Fear, Loathing, and Hysterical Panic at San Antonio College


On Tuesday, August 1st, the Texas “campus carry” law went into effect at community colleges, allowing students with Texas License to Carry (LTC) permits to carry concealed pistols in public community college campus buildings. It had already gone into effect at four-year colleges last year. Permit holders can’t openly carry pistols in campus buildings, nor can they carry long guns. And as it turns out, licensed carriers have been able to carry on public campuses (but not into buildings) for over twenty years, since the Texas Concealed Handgun License law went into effect in 1995. Although opponents of the CHL law predicted “shootouts at high noon” and had other apocalyptic visions, the opposite happened; crime actually decreased, and permit holders have proven to be extremely law-abiding. In 2016, Texas CHL holders accounted for only 148 criminal convictions out of 42,797 criminal convictions statewide, meaning Texas CHL holders made up only .3458% of Texas criminal offenders that year.

Several other states already have campus carry laws, and thus far those states don’t seem to be having an issue. After the original Texas CHL law went into effect in 1995, then-Harris County (Houston) District Attorney John Holmes, who had opposed the law, wrote in a letter to a Texas senator, “As you know, I was very outspoken in my opposition to the passage of the Concealed Handgun Act. I did not feel that such legislation was in the public interest and presented a clear and present danger to law abiding citizens by placing more handguns on our streets. Boy was I wrong. Our experience in Harris County, and indeed state-wide, has proven my initial fears absolutely groundless.”

A police chief in Utah, which has had campus carry since 2004, was asked about campus carry for a 2014 article:

“Officials at several universities, including the University of Utah, Utah Valley University, Dixie State College and Utah State University told IdahoReporter.com that though carrying guns on campus has been legal for nearly a decade, they haven’t seen evidence that their schools are less safe.

‘We haven’t had much problem with it,’ said Steven Mecham, head of the Utah State University Department of Public Safety. ‘It’s just not been an issue.’

Reached via email, University of Utah spokeswoman Maria O’Mara told IdahoReporter.com, ‘We have had no incidents on campus regarding this law.’

Mecham said his agency only receives calls when a carrier’s shirt pulls up and other students or faculty see the weapon and call the authorities. When that happens, the police official said, officers will check the carrier’s permit to ensure the holder is carrying legally.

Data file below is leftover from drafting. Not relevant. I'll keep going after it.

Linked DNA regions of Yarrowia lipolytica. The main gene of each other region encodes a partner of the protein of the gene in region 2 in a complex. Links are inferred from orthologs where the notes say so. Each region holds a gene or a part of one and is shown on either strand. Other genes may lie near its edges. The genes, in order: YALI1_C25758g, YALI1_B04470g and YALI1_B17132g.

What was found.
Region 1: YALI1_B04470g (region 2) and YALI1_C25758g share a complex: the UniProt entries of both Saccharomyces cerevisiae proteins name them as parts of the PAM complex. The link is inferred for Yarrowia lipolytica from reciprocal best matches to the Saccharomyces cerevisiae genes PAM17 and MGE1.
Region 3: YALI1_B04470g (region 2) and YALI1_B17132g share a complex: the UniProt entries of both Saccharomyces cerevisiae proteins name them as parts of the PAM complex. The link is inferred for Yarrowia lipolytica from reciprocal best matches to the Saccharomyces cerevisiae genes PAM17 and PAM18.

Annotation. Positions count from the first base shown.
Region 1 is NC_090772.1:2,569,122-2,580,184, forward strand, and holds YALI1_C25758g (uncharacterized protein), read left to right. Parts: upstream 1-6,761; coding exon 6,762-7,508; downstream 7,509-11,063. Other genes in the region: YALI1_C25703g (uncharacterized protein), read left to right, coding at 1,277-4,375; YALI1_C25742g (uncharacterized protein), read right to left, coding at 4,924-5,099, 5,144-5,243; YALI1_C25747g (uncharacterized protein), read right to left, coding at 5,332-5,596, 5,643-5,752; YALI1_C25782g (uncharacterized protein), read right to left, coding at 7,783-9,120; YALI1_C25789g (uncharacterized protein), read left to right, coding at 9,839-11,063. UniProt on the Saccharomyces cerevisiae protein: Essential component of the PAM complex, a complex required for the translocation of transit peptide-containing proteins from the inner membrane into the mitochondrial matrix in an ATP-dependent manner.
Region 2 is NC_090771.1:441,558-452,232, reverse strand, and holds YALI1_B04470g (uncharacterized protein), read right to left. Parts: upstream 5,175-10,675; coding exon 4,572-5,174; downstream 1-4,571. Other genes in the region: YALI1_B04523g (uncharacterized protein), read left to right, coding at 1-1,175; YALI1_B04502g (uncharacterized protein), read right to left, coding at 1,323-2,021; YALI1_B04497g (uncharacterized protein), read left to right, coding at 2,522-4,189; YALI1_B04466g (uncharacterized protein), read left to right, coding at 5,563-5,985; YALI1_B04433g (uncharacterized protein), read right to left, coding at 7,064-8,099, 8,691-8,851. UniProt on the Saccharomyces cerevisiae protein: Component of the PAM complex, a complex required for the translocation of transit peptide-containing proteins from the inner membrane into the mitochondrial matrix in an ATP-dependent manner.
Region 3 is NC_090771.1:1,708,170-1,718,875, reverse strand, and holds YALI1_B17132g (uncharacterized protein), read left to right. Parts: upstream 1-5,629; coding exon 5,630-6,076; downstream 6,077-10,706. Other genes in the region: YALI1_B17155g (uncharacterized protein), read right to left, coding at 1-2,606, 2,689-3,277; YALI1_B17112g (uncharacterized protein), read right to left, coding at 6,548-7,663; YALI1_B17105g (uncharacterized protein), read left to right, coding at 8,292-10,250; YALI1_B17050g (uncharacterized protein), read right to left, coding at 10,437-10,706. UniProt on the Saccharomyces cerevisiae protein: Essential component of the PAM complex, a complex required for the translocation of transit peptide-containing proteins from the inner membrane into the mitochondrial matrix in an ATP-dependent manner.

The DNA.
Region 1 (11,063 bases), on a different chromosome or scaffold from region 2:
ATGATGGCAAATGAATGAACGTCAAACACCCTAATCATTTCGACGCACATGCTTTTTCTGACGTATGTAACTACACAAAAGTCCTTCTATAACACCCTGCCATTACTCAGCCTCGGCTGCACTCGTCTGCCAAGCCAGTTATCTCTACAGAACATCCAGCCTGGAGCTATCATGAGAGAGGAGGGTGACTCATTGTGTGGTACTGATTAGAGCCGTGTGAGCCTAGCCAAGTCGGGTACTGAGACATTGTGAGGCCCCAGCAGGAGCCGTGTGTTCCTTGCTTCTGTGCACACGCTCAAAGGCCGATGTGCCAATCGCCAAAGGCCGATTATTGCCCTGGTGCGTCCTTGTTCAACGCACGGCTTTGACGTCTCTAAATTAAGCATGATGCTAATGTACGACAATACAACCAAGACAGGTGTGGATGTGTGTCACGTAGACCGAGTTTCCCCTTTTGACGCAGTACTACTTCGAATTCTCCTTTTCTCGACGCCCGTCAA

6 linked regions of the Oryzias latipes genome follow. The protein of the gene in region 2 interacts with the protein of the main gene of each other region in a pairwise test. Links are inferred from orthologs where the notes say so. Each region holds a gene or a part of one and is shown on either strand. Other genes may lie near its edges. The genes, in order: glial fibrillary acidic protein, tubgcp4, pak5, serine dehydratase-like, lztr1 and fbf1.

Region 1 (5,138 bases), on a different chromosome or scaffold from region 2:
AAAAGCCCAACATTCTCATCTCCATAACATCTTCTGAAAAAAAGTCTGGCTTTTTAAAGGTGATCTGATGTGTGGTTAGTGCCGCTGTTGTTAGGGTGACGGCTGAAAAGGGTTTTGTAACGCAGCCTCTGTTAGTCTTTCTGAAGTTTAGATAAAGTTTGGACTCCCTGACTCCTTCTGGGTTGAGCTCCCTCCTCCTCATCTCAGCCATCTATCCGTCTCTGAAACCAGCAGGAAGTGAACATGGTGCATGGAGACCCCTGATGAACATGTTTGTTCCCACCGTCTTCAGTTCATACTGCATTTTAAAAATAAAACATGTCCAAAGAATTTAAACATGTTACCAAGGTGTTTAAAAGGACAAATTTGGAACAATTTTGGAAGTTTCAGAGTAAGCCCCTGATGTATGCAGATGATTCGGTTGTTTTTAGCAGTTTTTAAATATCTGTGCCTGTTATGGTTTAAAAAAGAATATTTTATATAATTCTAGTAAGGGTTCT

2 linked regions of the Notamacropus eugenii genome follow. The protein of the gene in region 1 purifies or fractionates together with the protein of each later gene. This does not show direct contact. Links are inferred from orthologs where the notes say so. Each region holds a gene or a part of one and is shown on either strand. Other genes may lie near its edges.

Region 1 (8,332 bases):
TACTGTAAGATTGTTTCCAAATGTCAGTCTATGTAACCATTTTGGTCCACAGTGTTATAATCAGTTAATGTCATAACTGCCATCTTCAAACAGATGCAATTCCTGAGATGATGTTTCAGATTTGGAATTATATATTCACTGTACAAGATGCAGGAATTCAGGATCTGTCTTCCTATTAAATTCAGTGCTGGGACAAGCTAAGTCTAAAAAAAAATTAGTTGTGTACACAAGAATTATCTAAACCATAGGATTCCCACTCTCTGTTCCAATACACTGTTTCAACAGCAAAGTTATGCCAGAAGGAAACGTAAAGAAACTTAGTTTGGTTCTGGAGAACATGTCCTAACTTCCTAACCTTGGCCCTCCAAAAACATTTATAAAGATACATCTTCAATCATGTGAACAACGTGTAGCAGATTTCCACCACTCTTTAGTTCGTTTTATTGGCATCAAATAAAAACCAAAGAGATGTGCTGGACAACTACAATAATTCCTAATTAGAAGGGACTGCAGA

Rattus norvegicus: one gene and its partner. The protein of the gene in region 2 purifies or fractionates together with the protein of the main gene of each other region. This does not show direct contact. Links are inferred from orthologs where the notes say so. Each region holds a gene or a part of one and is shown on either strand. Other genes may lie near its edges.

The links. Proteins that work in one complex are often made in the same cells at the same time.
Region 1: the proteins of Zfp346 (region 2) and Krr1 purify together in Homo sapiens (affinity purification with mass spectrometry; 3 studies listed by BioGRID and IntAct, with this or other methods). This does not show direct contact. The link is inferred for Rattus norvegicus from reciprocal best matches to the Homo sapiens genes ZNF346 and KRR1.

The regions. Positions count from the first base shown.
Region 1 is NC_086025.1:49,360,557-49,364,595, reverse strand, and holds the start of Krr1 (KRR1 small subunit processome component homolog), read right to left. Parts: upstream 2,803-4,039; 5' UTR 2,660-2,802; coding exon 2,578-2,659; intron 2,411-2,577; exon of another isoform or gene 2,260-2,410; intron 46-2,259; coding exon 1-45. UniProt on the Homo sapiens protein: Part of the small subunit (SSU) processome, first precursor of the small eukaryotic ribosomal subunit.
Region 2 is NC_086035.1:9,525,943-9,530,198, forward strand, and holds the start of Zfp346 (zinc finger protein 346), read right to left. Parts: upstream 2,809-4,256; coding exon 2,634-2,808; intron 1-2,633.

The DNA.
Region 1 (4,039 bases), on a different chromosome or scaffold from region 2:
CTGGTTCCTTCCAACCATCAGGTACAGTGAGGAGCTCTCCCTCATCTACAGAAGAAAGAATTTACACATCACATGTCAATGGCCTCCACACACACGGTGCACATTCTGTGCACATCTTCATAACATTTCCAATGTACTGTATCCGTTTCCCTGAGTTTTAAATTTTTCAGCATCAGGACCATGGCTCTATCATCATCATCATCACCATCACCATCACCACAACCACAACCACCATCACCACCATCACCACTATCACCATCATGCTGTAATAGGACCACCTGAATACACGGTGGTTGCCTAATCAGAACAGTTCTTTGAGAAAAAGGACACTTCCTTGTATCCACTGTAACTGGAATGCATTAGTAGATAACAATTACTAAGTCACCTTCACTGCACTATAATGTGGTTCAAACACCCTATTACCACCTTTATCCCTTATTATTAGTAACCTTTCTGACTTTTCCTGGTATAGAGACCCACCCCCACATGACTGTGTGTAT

With guns close at hand, though, has Utah State University, the state’s second-largest school with about 20,000 students, experienced college kids threatening faculty or other learners with weapons?

‘We haven’t had any of that,’ Mecham said.”

Another Utah campus police chief said his school had a few reports of “students threatening or intimating gun violence,” but no shootings or accidental discharges.

Despite the widespread lack of doomsdays that have followed passage of concealed carry laws we still get irrational worry, generally expressed by the exact people we expect it from. For example, the New York Times published an op-ed written by a University of Texas at Austin professor who wrote,

“Allowing guns in classrooms (against the will of the overwhelming majority of professors, staff and students) will not only increase risk but, as has been argued elsewhere, will stifle classroom debates – an essential component of learning… Do I dread the potential presence of young vigilantes – because, let’s not be euphemistic about it, ‘vigilante’ is the right word for the people (mostly men) who will carry concealed guns – in my classroom? Certainly.”

But on Tuesday, when the Texas campus carry law went into effect, the New York Times was one-upped by a San Antonio College geology professor who – no joke – wore military body armor and a helmet to class.


The professor, Charles K. Smith, told a local journalist, “It definitely makes me feel uneasy that there are more firearms on campus than there really should be. (Dressing this way) was just a statement on how I felt.”

So let’s address a few points:

  • Professor Smith has every right to express his stupid, irrational, near-panicked opinion. There’s no indication he’s a bad professor or treats students unfairly, and so no reason to advocate for firing or punishing him in any other way.
  • He doesn’t really believe he’s in danger. If he thought he truly needed a helmet and body armor, he wouldn’t go to work. Additionally, if he thought he was in real danger he’d wear that gear every day. As far as we know, he only wore it one day to make a statement. So his own actions show he doesn’t believe he really needs it.